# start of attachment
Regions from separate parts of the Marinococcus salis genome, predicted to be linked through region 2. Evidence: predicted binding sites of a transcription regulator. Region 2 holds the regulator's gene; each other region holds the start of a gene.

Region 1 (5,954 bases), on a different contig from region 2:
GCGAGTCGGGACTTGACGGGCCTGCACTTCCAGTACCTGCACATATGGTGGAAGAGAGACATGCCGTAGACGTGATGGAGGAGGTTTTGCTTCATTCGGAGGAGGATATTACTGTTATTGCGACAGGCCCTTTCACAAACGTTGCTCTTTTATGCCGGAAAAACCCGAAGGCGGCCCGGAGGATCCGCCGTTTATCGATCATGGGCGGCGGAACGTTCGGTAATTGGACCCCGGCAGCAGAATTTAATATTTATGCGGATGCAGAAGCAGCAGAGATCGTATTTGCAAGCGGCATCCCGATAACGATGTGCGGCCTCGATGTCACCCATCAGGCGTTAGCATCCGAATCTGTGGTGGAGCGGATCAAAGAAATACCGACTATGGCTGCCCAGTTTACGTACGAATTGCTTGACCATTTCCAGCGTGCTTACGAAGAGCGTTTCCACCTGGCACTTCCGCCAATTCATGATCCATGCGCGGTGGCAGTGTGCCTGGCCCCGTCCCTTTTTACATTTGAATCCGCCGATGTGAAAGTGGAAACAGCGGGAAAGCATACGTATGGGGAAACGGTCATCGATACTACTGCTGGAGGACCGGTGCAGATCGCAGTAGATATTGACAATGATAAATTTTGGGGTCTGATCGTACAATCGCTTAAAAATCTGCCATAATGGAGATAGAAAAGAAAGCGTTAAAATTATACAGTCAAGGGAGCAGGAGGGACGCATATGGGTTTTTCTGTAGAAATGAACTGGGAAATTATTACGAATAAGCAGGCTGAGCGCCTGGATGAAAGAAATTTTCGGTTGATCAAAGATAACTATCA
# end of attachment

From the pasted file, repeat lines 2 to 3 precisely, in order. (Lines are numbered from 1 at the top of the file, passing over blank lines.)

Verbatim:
Region 1 (5,954 bases), on a different contig from region 2:
GCGAGTCGGGACTTGACGGGCCTGCACTTCCAGTACCTGCACATATGGTGGAAGAGAGACATGCCGTAGACGTGATGGAGGAGGTTTTGCTTCATTCGGAGGAGGATATTACTGTTATTGCGACAGGCCCTTTCACAAACGTTGCTCTTTTATGCCGGAAAAACCCGAAGGCGGCCCGGAGGATCCGCCGTTTATCGATCATGGGCGGCGGAACGTTCGGTAATTGGACCCCGGCAGCAGAATTTAATATTTATGCGGATGCAGAAGCAGCAGAGATCGTATTTGCAAGCGGCATCCCGATAACGATGTGCGGCCTCGATGTCACCCATCAGGCGTTAGCATCCGAATCTGTGGTGGAGCGGATCAAAGAAATACCGACTATGGCTGCCCAGTTTACGTACGAATTGCTTGACCATTTCCAGCGTGCTTACGAAGAGCGTTTCCACCTGGCACTTCCGCCAATTCATGATCCATGCGCGGTGGCAGTGTGCCTGGCCCCGTCCCTTTTTACATTTGAATCCGCCGATGTGAAAGTGGAAACAGCGGGAAAGCATACGTATGGGGAAACGGTCATCGATACTACTGCTGGAGGACCGGTGCAGATCGCAGTAGATATTGACAATGATAAATTTTGGGGTCTGATCGTACAATCGCTTAAAAATCTGCCATAATGGAGATAGAAAAGAAAGCGTTAAAATTATACAGTCAAGGGAGCAGGAGGGACGCATATGGGTTTTTCTGTAGAAATGAACTGGGAAATTATTACGAATAAGCAGGCTGAGCGCCTGGATGAAAGAAATTTTCGGTTGATCAAAGATAACTATCA